Where Forgotten Films Dwell

Welcome to this site! It exists for one reason: to preserve the memory of films that have been forgotten about or under-appreciated throughout the ages. Take a seat, read an entry, leave a comment. You might discover your new favorite movie!

Tuesday, February 9, 2010

Yaaba (Grandmother)

Directed by Idrissa Ouédraogo
Burkina Faso

Director Idrissa Ouédraogo once said that his 1989 film Yaaba was, “based on tales of my childhood and on that kind of bedtime story-telling we hear just before falling asleep." And indeed, viewers may find Yaaba as a reminder of the stories that we are told by our parents over glasses of warm milk and comfy covers. A simple morality tale, Yaaba is about a pair of young children who defy social conventions all in the name of doing what’s right. It exists in its own world, devoid of any kind of western influence. By shunning everything but the essential elements of the story, it becomes a timeless film that could have taken place thousands of years ago or centuries into the future. Josef Gugler perfectly sums it up by writing:

Nothing takes the viewer to pre-colonial times, nor is there any indication of a colonial presence. But if the action is contemporary, the village appears altogether isolated. There is no trace of government, taxes, schools, or clinics. Market relations do not reach beyond a big tree within walking distance where a few people gather with local products, even though coins are common: the diviner demands them, the beggar collects them, the children wager them.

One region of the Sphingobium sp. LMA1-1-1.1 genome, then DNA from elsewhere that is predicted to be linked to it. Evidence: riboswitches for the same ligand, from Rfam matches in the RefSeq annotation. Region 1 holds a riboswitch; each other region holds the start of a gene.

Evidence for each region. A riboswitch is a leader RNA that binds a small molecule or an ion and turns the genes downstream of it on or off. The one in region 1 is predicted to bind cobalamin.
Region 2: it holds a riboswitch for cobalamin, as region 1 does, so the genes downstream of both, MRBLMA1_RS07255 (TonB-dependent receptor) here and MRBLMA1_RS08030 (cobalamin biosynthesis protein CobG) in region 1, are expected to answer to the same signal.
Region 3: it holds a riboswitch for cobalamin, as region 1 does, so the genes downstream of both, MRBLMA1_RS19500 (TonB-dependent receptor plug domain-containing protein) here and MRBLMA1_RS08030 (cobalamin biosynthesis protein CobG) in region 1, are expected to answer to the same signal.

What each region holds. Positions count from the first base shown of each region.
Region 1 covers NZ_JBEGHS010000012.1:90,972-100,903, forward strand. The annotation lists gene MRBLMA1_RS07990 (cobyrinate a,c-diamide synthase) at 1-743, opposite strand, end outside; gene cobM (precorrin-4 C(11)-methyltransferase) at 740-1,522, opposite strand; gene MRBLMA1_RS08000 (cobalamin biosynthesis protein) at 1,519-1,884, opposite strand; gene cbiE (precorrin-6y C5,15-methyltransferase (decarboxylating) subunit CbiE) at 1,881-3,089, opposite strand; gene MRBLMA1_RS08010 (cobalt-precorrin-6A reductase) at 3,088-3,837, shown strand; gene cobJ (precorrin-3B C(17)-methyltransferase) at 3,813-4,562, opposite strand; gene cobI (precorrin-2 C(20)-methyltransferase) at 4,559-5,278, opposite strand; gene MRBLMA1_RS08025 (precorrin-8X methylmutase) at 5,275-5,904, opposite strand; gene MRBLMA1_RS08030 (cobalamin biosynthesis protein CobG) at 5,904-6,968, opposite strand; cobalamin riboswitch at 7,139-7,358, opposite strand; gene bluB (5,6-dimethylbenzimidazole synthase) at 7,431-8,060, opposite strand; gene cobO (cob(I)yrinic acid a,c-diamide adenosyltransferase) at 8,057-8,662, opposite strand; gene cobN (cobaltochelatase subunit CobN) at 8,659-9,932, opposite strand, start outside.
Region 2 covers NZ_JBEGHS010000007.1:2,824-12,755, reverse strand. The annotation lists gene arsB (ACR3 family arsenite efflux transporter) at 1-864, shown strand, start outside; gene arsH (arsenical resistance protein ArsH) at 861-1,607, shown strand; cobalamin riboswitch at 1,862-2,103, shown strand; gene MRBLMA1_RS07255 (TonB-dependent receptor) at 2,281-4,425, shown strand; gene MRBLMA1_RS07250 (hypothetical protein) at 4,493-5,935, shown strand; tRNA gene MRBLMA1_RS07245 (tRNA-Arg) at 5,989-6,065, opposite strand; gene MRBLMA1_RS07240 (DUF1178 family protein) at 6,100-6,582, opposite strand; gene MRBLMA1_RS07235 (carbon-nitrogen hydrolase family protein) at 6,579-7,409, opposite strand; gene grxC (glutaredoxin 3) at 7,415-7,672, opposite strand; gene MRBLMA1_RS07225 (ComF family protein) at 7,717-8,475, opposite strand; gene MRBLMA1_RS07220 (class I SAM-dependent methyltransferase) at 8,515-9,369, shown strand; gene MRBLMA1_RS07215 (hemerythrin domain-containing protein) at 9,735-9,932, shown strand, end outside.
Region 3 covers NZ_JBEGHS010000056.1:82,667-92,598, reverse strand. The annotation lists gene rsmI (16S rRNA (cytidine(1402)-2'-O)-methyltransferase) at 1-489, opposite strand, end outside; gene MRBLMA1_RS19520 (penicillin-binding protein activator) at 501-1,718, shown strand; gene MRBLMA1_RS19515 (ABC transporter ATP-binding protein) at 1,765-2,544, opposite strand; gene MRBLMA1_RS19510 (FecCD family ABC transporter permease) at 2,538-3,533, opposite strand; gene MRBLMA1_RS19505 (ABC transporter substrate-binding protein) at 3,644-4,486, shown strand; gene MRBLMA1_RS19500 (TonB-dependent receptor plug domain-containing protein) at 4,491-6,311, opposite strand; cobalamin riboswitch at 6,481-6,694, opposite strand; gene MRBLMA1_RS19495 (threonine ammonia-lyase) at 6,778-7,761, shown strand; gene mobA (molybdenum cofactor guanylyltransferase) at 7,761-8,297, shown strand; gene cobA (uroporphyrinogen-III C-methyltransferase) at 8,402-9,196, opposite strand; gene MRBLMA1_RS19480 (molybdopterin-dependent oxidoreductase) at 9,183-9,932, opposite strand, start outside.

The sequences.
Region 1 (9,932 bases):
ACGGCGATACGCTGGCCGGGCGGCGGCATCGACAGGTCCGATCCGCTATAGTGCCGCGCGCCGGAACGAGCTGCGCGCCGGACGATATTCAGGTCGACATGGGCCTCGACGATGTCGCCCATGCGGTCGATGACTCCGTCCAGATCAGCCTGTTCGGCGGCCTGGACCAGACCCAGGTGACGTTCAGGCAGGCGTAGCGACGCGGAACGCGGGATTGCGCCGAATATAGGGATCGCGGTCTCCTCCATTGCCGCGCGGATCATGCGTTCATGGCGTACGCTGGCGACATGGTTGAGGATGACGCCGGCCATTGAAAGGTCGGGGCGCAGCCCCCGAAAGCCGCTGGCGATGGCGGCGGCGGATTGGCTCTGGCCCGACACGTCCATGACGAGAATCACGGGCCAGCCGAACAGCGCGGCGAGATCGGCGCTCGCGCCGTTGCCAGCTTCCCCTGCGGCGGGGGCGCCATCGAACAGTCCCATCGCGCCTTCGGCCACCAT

For all immediate purposes, the village exists for one purpose: to serve as the backdrop for the story.

The story revolves around two children, a young boy named Bila and his cousin Nopoko. We first meet them in a graveyard where they offer water to their mother’s grave. It is there that they first meet Sana, an old woman who has been cast out of their village. Nopoko is obviously worried. After all, Sana was thrown out of the village because she was believed to be a witch. But Bila tries to calm her down by suggesting that they play a game of hide-and-go seek. Nopoko closes her eyes, counts to twenty, and starts to look for him. Unfortunately, he is nowhere to be found. But then Sana appears and silently points out where he is hiding. The two exchange a playful smile.

The rest of the film concerns the two children and their relationship with Sana. Sana is a decrepit old woman who lives in a small shack on the outskirts of town. How she survives by herself is a mystery. But we imagine that it must be a difficult life. After all, we see a group of children taking turns throwing rocks at her. One of them hits her in the head. Her reaction is to clasp her head and mournfully walk away. This has not been the first time that she has suffered such abuse and she has no reason to expect that it will be the last. So when Bila steals a chicken to give to Sana, she suspiciously regards him. She asks if he has stolen it. Does she suspect a trap or a trick? Could she be punished for eating it? But Bila lies and says that he didn’t. Quickly, her face lights up and she accepts the gift. They eat the chicken together and enjoy each other’s company. Bila calls her yabaa and compliments her cooking. Sana pauses for a moment and says that was the first time that anybody ever called her that. She smiles warmly and the two laugh. We suspect that this is the first time in a while that she has had any reason to do so.